The Republic of Kiribati and the Revival of the Romanovs

SHAFAQNA – While rumors and investigations of Russian tampering in the US elections abound, the revival of a now-defunct Russian royal dynasty had been in the works. A hundred years after the coup d’etat which saw the storied Romanov empire overthrown, one man was determined to bring it back.

Alas, it was not to be. The nation he chose for his venture rejected his plans. But before his proposal was refused, Anton Alekseyevich Bakov, founder and chairman of the Russian Monarchist Party, planned to recreate the Romanov Empire in the Republic of Kiribati as a sort of “alternative Russia.” Located on the uninhabited islands of Malden, Starbuck and Caroline – more famously known as the Millennium Islands – Bakov was in negotiations to transform part of the Central Pacific into a revived Russian Empire.

The Russian millionaire was planning to invest 350 million dollars in Kiribati’s economy, which would have made it the largest investment to have ever taken place in the tiny republic’s history. “The world still has a lot of barbarism and nationalism. And my experience in diplomacy is very small. Herewith, we have offers from three other UN member states. Of course, Kiribati is at the top of the list,” Bakov recently told Sputnik News.

Formerly known as the Gilbert Islands before they secured their independence from the UK in 1979, the tiny Kiribati nation lies both above and below the equator, and measures to just 310 miles. However, due to its 33 atolls, Kiribati spans 1, 351, 000 miles across the central Pacific Ocean. It is the only country in the world which is situated in all four hemispheres.

Founded in 2011, The Imperial Throne – a pre-cursor to the revived Romanov Empire – was conceived as a micro-nation without any national territory whatsoever. It has two employees – self-designated Archchancellor Anton Bakov, and his partner, Ilya Bakov, the Minister of Investments. Anton Bakhov’s Linked-In profile lists him as being the Archchancellor of the Romanov Empire since March 2015. Despite his grandiose plans to re-articulate a glorious past, the Romanov Empire only has five Linked-In followers, two of whom are Anton and Ilya Bakov.

The “official page” of the Romanov Empire boasts, “Thousands of wealthy people each year reject their US or EU citizenship in order not to pay the disproportionately overcharged price for the inefficiency of the state. This is the Holy Roman Empire for the 21st century. We re-invent sovereignty for the benefit of developing states and modern aristocrats.”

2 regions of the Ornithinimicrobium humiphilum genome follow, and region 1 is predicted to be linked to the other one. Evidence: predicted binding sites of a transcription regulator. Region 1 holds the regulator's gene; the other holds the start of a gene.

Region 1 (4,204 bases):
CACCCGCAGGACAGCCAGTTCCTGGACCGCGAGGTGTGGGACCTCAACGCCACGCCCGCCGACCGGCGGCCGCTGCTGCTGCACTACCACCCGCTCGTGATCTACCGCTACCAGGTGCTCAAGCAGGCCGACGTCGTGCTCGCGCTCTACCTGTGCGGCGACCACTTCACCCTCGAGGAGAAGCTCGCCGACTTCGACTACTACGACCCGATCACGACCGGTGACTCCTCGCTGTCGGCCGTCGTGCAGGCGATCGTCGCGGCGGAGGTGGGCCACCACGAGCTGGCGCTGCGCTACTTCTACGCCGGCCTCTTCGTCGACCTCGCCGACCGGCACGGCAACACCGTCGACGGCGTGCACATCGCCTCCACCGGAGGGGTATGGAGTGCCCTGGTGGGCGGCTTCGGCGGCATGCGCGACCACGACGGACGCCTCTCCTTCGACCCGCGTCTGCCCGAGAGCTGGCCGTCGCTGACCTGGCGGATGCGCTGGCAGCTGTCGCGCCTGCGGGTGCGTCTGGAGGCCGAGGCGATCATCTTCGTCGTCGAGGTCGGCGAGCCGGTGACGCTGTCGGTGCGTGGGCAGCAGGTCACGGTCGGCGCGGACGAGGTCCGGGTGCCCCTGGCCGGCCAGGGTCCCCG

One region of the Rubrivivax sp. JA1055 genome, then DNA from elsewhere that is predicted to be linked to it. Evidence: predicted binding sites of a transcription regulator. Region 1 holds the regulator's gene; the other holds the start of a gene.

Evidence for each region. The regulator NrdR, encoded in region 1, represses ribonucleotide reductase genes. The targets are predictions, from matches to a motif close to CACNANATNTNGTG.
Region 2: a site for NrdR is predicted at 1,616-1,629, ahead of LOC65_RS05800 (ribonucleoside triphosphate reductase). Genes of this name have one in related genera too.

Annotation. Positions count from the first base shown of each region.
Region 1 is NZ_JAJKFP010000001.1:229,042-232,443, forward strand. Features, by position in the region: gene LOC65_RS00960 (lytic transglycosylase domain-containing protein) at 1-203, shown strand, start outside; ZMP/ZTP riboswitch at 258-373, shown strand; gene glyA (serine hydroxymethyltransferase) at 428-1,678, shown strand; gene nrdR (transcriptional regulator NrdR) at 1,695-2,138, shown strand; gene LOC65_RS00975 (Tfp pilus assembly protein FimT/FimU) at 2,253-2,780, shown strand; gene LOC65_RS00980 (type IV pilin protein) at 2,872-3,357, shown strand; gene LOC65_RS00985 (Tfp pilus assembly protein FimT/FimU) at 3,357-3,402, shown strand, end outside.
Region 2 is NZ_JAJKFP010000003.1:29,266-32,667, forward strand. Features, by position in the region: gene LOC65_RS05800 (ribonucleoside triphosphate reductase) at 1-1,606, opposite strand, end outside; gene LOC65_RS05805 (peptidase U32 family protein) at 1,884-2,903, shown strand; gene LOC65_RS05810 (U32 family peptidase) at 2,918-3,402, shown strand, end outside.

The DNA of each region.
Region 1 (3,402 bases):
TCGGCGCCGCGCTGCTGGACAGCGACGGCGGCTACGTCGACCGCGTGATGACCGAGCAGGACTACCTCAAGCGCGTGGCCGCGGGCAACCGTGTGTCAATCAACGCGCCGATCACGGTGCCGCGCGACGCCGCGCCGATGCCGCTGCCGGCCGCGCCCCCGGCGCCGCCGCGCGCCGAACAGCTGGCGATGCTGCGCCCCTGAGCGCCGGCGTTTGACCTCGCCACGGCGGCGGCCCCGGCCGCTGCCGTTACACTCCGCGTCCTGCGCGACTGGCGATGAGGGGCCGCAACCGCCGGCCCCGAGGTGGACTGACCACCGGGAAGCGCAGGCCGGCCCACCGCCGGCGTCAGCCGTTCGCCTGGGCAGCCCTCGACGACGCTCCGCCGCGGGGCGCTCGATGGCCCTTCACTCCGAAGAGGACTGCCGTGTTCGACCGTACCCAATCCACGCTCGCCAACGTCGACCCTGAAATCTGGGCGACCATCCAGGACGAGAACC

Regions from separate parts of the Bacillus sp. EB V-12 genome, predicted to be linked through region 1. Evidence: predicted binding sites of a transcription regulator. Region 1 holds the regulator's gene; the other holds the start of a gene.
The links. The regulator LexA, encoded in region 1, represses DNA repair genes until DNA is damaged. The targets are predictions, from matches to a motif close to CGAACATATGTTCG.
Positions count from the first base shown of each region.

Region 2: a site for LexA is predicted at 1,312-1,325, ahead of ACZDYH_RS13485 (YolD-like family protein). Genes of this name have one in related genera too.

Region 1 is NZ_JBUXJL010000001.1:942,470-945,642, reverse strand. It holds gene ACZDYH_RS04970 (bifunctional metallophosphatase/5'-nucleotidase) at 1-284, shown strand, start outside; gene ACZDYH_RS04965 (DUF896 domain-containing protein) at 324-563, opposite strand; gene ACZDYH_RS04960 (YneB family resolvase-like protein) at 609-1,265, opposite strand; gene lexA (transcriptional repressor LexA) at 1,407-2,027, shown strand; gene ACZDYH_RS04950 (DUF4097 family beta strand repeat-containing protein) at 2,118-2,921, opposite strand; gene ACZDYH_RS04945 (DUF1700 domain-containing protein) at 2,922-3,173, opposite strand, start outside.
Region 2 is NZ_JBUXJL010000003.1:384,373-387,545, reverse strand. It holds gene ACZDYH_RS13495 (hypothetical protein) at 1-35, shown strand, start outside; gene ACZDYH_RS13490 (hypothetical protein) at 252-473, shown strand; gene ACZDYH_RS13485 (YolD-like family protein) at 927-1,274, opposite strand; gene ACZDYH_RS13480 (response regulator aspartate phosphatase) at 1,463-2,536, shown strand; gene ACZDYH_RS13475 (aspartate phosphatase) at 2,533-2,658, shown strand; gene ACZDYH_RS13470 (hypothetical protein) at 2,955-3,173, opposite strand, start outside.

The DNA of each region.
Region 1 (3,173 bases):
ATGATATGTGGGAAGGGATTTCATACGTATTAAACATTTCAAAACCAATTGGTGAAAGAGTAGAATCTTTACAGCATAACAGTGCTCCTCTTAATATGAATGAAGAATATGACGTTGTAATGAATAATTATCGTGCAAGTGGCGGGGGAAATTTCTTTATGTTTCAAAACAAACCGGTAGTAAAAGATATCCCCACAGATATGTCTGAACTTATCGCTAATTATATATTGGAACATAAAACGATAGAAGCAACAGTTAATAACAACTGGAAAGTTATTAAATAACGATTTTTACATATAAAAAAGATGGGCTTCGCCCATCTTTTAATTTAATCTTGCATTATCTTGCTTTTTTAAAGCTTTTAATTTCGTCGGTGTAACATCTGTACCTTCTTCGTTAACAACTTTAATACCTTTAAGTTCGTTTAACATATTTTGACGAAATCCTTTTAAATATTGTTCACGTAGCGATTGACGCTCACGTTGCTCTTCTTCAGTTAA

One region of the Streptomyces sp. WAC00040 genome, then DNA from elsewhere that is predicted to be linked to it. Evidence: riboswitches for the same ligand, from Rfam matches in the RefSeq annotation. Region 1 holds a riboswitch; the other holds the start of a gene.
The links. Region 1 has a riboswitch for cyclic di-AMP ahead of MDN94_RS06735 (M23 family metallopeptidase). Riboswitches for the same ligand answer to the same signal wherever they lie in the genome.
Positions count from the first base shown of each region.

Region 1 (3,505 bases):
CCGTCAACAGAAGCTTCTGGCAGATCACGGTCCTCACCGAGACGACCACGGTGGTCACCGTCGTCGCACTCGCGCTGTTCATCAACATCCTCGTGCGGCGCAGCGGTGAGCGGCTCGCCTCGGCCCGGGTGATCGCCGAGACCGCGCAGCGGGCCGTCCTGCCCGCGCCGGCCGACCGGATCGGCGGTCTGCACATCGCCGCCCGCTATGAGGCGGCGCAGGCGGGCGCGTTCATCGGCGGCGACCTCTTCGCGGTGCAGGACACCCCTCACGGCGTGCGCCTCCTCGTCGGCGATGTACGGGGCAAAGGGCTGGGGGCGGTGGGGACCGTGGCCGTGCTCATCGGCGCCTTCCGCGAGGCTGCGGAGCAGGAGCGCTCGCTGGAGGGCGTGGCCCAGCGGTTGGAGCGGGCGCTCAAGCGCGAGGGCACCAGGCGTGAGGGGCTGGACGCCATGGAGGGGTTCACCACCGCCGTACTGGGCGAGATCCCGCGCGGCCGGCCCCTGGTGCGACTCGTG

If you thought all the Romanov’s were dead and had been killed during the Bolshevik Revolution, well, you’d be wrong. The current heir-apparent to the Romanov Empire was designated Prince Karl Emich of Leiningen in 1991, but was disinherited by his family for choosing his own spouse – a decision which the family rejected as not being up to the standards of their own aristocratic heritage. The strain proved too much for the marriage and Prince Karl’s wife, Dr.  Gabriele Renate Thyssen, would eventually run off, convert to Islam and marry the fourth Aga Khan, becoming Begum Inaara Khan in the process.

In 2013, Bakov’s Monarchist Party proclaimed the 64-year-old, thrice-married Karl Emich as primary heir to the defunct Russian dynasty after he converted to Eastern Orthodox Christianity from German Lutheranism. The following year, the party announced that the dethroned prince, who had now been renamed Nikolai Kirillovich, had been proclaimed Nicholas III of the revived Imperial Throne.

Prince Karl Emich’s claim to the throne is through his grandmother Duchess Maria Kirillovna (1907-1951), the oldest child of Grand Duke Kirill Vladomirovich, who put in his own claim to the throne in 1924. He is also the great-great-grandson of Emperor Nicholas II of Russia, or Nikolai II, who was the last Tsar of Russia before being forced to abdicate in 1917, a year before he and his entire family was shot in the woods by firing squad. Later, Nikolai Romanov and his family would be canonized by the Russian Orthodox Church, both inside and outside Russia.

The Romanov Empire ruled Russia from 1613 when an assembly of the empire elected Mikhail Romanov to be Tsar of Russia until the Socialist Revolution in February 1917 dispensed with the crown. Since then, there have been a number of claimants and crackpots eager to inherit the Imperial Throne, including the imposter Anna Anderson (1896-1984), who claimed to be the Grand Duchess Anastasia of Russia, daughter of the last tsar, Nikolai II and to have survived the 1918 massacre of her family. Eventually, the sad truth was revealed – she was a mentally ill Polish factory worker. Decades later, the remains of the Romanovs would be discovered in 2007 and buried in the St. Peter and Paul Cathedral in St. Petersberg.

Another claimant is Maria Vladimirovna, great-great-granddaughter of Tsar Alexander II, and the self-styled “Grand Duchess of Russia,” who has been head of the Imperial Russian Family of the Emperors and Autocrats of All the Russias since 1992. Although her claim to the throne is disputed, her claim has been validated by the Russian Orthodox Church.

Despite other movements to restore the monarchy, and Maria Vladimirovna’s desire to rule it, Anton Bakov was a bit more impatient to recreate the Romanov Empire, even if he had to relocate his beloved pre-communist Russia to the Central Pacific. Only time will tell where he will point his compass next, and what will be the final fate of the Romanov Empire.

By Kawther Rahmani exclusively for Shafaqna 

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